Male-pattern baldness is the most common type of hair loss, affecting approximately 60 percent of men. About one quarter of all men start to lose hair before they reach the age of 30.
Many think of hair loss as a condition that affects only men, but members of both sexes can experience hair loss. In fact, about half of all women over the age of 65 experience female-pattern baldness.
Fortunately, Prescription Doctor delivers treatment for hair loss right to your home or office door, quickly and in discreet packaging. Complete a free consultation to get started.
If you've recently noticed your hairline receding and are worried about losing your hair, there are treatments which can slow or stall your hair loss.
With Prescription Doctor's UK pharmacy, you can buy hair loss treatments online and have them delivered to your door via a fast and discreet delivery.
Hair is a part of the human integumentary system, just like skin and nails. These are the outermost layers of the body and provide protection against internal organs and tissues.
Just like our skin, our hair is made from a protein called keratin and goes through a cycle where it grows and sheds. The cycle is known as the hair growth cycle and has 4 phases.
Stage 1: Anagen phase (3-5 years). The hair grows at a consistent rate of about 1 inch every 2 months.
Stage 2: Catagen phase (10 days). Hair growth slows down and the hair strand transitions to a state prepared for shedding.
Stage 3: Telogen phase. (3 months). The hair completely detaches from the blood vessel (papilla) which supplied it with oxygen and nutrients. The follicle prepares to grow a new hair beneath it. The hair stays in this static position until it is ready to be shed.
Stage 4: Exogen phase. During this final stage of the cycle, the hair falls out, allowing the hair below it to grow and take its place. After this, the hair follicle returns to the anagen phase and the cycle begins once more.
The video below shows the different stages of the hair growth cycle.
As we age, the anagen phase becomes longer, slowing the rate of hair growth.
Doctors refer to hair loss as “alopecia.” There are several types of hair loss; each has different symptoms and causes. These types of hair loss include:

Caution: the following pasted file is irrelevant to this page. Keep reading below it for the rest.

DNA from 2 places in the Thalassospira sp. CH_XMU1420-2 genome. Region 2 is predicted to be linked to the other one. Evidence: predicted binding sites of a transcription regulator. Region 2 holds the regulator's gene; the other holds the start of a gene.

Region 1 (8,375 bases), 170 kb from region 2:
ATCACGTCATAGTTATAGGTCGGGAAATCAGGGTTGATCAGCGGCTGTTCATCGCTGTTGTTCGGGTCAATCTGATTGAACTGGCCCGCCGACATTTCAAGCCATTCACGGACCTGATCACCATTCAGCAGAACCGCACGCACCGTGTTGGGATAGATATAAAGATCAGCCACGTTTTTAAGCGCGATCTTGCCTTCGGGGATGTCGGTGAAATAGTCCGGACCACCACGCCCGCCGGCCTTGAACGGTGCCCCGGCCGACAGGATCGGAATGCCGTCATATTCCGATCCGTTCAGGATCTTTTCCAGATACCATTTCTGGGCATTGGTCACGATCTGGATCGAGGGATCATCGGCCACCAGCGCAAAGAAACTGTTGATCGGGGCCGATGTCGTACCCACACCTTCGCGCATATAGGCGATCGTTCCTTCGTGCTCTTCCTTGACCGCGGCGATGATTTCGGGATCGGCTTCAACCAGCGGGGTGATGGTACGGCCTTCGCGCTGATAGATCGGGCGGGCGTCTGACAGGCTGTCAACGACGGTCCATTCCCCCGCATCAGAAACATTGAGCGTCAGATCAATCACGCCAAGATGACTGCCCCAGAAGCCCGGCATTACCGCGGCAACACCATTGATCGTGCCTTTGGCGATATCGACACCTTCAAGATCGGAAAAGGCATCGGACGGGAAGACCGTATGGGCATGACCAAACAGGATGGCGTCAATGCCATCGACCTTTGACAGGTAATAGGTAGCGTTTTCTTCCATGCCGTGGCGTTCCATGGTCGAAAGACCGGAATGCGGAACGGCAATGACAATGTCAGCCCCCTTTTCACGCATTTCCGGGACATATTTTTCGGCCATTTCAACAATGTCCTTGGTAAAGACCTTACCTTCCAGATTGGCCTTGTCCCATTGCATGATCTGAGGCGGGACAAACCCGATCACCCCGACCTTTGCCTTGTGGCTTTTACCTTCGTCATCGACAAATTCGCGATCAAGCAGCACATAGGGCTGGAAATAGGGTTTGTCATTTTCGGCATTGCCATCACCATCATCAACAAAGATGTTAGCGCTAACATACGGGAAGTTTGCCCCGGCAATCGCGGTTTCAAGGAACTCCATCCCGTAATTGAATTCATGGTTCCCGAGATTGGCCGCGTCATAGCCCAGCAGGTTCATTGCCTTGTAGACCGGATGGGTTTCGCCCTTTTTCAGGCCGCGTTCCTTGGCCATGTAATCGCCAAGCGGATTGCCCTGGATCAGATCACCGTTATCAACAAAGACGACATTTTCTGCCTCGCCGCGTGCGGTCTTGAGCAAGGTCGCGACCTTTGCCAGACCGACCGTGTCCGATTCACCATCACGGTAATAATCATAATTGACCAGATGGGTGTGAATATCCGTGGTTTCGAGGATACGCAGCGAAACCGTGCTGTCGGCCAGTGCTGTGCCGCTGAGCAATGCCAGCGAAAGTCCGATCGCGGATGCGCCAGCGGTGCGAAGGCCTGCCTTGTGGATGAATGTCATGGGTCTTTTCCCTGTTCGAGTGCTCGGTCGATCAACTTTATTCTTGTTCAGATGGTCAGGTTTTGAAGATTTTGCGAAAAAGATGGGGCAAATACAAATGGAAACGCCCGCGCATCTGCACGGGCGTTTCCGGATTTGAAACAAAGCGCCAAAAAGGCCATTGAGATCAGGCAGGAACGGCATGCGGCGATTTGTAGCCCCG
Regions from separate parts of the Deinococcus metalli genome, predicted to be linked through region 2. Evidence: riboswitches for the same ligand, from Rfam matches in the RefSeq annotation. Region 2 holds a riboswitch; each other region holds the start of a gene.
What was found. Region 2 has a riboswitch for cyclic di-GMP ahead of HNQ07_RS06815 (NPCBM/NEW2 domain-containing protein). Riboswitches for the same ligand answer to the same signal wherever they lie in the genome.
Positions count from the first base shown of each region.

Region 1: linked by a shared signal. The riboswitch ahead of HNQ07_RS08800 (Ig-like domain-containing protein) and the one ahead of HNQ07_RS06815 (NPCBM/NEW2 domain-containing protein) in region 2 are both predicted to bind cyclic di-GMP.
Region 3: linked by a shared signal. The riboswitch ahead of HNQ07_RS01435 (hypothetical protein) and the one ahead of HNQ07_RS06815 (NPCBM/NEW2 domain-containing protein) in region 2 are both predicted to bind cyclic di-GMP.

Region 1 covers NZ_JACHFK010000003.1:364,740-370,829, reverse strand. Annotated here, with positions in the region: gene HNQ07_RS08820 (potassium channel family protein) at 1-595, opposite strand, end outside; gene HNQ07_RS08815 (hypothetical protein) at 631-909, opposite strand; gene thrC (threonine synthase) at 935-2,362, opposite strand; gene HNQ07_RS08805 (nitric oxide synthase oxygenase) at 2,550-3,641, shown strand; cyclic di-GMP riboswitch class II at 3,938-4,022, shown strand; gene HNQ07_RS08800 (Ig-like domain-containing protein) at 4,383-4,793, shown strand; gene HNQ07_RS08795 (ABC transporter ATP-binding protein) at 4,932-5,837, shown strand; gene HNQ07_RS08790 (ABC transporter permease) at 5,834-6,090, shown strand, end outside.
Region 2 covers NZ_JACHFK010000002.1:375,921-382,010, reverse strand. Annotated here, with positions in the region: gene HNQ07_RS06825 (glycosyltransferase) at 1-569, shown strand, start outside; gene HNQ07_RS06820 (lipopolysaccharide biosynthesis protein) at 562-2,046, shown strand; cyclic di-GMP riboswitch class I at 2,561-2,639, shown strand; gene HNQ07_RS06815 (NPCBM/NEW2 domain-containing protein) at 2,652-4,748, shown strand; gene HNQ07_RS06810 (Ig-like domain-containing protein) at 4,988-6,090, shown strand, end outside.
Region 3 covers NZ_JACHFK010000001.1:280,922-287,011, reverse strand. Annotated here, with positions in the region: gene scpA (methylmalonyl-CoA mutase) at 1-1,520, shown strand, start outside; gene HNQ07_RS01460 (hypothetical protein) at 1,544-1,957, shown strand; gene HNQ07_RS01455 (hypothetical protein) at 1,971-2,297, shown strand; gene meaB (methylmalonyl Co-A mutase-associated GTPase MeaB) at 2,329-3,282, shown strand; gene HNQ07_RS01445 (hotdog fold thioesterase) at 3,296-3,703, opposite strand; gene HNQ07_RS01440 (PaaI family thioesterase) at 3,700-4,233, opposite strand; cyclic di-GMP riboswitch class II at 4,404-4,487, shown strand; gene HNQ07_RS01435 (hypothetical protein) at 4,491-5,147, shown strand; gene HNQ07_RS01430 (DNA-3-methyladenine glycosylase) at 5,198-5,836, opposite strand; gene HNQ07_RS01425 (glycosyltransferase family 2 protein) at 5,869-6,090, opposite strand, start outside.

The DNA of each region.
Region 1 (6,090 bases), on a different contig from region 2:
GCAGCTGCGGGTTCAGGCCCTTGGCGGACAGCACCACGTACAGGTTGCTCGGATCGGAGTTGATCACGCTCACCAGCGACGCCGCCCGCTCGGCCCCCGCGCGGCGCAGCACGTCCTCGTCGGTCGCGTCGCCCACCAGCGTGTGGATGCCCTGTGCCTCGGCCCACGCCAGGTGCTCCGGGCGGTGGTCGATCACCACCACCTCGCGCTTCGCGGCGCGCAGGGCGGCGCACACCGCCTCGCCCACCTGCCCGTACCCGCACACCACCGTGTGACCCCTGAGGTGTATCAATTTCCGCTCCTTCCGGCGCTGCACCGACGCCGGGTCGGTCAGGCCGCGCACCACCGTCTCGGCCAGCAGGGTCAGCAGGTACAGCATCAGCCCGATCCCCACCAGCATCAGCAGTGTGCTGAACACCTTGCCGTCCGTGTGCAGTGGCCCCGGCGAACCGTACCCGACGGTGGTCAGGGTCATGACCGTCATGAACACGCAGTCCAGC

Male and female pattern hair loss usually follows a predictable pattern of a receding hairline followed by thinning of hair on the temples and crown, which creates a horseshoe-shaped area of hair around the sides and back of the head.
Alopecia areata is a condition where coin-sized patches of baldness appear on your scalp or elsewhere on your body. The patches can be different sizes and shapes. Alopecia is often the result of an autoimmune problem that causes the body to attack itself in areas of the body with hair. The autoimmune attack causes inflammation in those areas of the body, and this inflammation causes hair to fall out. Alopecia areata can occur over a short period or cause long-term hair loss.
Alopecia totalis causes total baldness. Like alopecia areata, this condition is the result of an autoimmune disorder.
Traction alopecia occurs mainly in women and as the result of hair styling. Excessive pulling, heating, braiding, bleaching, and binding can strain the scalp and hair follicles, which leads to inflammation and hair loss.
Alopecia effluvium is temporary hair loss resulting from high stress or psychological issues. Hair loss is usually more prominent at the top of your head and around your temples, but alopecia effluvium does not usually cause a receding hairline.
It's important to speak to your doctor if you notice any drastic change in your hair - especially if your hair is falling in large quantities, or if your hair is falling out in patches.
The most common causes of hair loss in men are associated with genetic or hormonal factors. A combination of genetics, hormones, and the ageing process causes most cases of male hair loss. People with at least one parent with hair loss are more likely to experience alopecia.
A male hormone related to testosterone, dihydrotestosterone (DHT), can attack hair follicles, causing them to shrink and product shorter, thinner hair.